IP court helps appliance giants settle dispute
Two global home appliance giants — one a foreign company — were able to settle more than 20 intellectual property disputes through mediation by a Chinese court.
The settlement through the Intellectual Property Court with the Supreme People's Court, China's top court, played a crucial role in solving the conflict and demonstrated Chinese judicial endeavors in protecting IP rights, according to the companies.
Dissatisfied with a lower court ruling, Dyson, a world-renowned manufacturer of household appliances that originated in the United Kingdom, appealed to the SPC last year, claiming that its patent for a vacuum cleaner had been infringed by Dreame, an intelligent technology company in Suzhou, Jiangsu province.
The SPC's IP Court said in a statement that its panel reached a consensus after carrying out sufficient inquiries, investigations and technical comparisons of the patent, which resulted in a final judgement.
The collegiate bench, however, did not announce details of the verdict, which entailed over 20 civil and administrative IP lawsuits — not only in China, but also in European countries such as Germany.
"Both litigants are well-positioned enterprises, each with a technical research and legal team, and have their own expectations and evaluations for each dispute," said Ke Xuning, the judge responsible for hearing the case.
He said that if the court handed down its own ruling, it would not be able to substantially end the conflict between the parties, and it might even intensify their problem or produce more disputes, he explained.
In his view, such perennial disputes take lots of manpower, material resources and financial costs for the enterprises. Once a company's product is identified as an infringement, its related sales profits will likely be the basis of compensation, bringing uncertainty to business decisions, he said.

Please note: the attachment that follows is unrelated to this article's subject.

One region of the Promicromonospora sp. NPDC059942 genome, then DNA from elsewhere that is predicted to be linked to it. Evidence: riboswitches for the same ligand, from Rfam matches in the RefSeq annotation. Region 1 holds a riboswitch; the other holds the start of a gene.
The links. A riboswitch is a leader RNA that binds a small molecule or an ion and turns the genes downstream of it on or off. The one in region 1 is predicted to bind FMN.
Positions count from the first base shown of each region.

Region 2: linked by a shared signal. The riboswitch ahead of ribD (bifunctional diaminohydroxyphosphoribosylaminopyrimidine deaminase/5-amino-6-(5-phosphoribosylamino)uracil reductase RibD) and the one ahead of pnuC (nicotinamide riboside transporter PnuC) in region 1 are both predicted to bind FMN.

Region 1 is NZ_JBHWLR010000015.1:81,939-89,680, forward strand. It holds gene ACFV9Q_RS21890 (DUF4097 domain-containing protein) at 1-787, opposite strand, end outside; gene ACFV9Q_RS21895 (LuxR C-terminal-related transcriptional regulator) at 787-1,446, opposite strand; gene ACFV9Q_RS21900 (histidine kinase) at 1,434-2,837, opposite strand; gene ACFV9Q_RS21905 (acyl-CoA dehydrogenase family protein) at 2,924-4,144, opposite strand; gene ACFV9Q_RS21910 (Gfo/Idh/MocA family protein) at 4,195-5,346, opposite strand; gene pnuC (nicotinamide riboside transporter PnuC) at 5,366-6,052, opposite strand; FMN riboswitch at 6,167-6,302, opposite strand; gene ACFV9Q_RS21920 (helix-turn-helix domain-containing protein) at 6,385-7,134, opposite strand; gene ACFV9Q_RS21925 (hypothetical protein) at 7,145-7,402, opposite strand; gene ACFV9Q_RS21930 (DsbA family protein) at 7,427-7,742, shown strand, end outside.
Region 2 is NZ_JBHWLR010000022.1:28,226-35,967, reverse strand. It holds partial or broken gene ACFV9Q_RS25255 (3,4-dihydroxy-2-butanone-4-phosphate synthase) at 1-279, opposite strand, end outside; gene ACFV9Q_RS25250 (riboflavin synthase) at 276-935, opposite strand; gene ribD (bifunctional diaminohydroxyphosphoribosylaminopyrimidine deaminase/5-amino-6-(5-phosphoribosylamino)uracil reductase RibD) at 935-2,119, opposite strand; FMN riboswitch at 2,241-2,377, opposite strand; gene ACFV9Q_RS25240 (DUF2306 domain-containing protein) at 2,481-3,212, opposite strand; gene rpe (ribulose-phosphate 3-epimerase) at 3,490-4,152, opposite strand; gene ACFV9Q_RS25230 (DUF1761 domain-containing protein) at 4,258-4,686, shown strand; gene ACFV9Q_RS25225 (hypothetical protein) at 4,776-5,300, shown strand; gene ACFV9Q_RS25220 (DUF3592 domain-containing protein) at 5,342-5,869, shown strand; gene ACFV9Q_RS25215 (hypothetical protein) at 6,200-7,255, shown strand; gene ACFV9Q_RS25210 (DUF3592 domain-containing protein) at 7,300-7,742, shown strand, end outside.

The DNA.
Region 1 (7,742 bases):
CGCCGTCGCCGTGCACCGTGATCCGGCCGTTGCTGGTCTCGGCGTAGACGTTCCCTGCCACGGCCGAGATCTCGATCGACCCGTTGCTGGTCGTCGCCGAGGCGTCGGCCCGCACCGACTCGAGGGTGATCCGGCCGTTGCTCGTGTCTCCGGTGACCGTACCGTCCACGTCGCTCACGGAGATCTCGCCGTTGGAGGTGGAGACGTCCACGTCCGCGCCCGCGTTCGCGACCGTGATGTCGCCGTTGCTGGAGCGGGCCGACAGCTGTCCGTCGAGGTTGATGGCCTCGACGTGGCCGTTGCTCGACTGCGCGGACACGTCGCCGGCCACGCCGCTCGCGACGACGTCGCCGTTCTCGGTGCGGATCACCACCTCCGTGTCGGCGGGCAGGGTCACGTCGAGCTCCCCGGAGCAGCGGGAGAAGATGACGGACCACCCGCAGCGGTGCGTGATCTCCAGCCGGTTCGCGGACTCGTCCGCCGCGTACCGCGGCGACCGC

Therefore, he said, the panel decided to help the two litigants solve the root of the conflict, making them realize the importance of technological innovation and fair competition.
It set up a platform for the pair to communicate with each other, acting as a third-party to mediate and guide them to look at the overall development and long-term benefits while focusing on their own interests.
The solution was welcomed by the companies.
"There is no doubt about the determination of protecting IP rights," said Miao Gujin, lawyer for Dreame. "But we would rather find a good way to thoroughly solve the conflict as soon as possible."
Wu Xiaoqu, lawyer for Dyson, also lauded the IP Court's move, saying that the judge was patient and professional during the mediation, asking both sides to consider their conflict comprehensively and calmly.
After repeated communications between the panel and the litigants as well as negotiations between the companies, the two companies signed a settlement agreement on the case heard by the IP Court and other disputes around the world in May.
The two sides agreed that they will first fully communicate and negotiate, rather than directly initiate lawsuits, if meeting patent-related problems, or they will focus more on businesses.
Dyson highlighted the significant role of the mediation in solving the disputes.
"It gave my client a new understanding of the Chinese court," Wu said, adding that the IP Court's settlement this time has proved that it's possible to keep interests at a lower economic cost and with less business pressure.
Dreame also said that the settlement was made based on long-term interests of both sides, and it has helped root out the conflict between the pair.
In recent years, Chinese courts have seen a rapidly growing IP cases involving foreign affairs, with more overseas litigants who have preferred to choose Chinese courts to solve their disputes, according to the SPC.
Data released by the top court in April showed that courts nationwide concluded about 9,000 foreign-related IP lawsuits last year, and judges have always upheld the principle of giving equal protection to litigants, no matter where they come from.
Every court has been required to respect international conventions during case handling, trying their best to serve high-quality opening-up and create a sound business environment by rule of law, the top court added.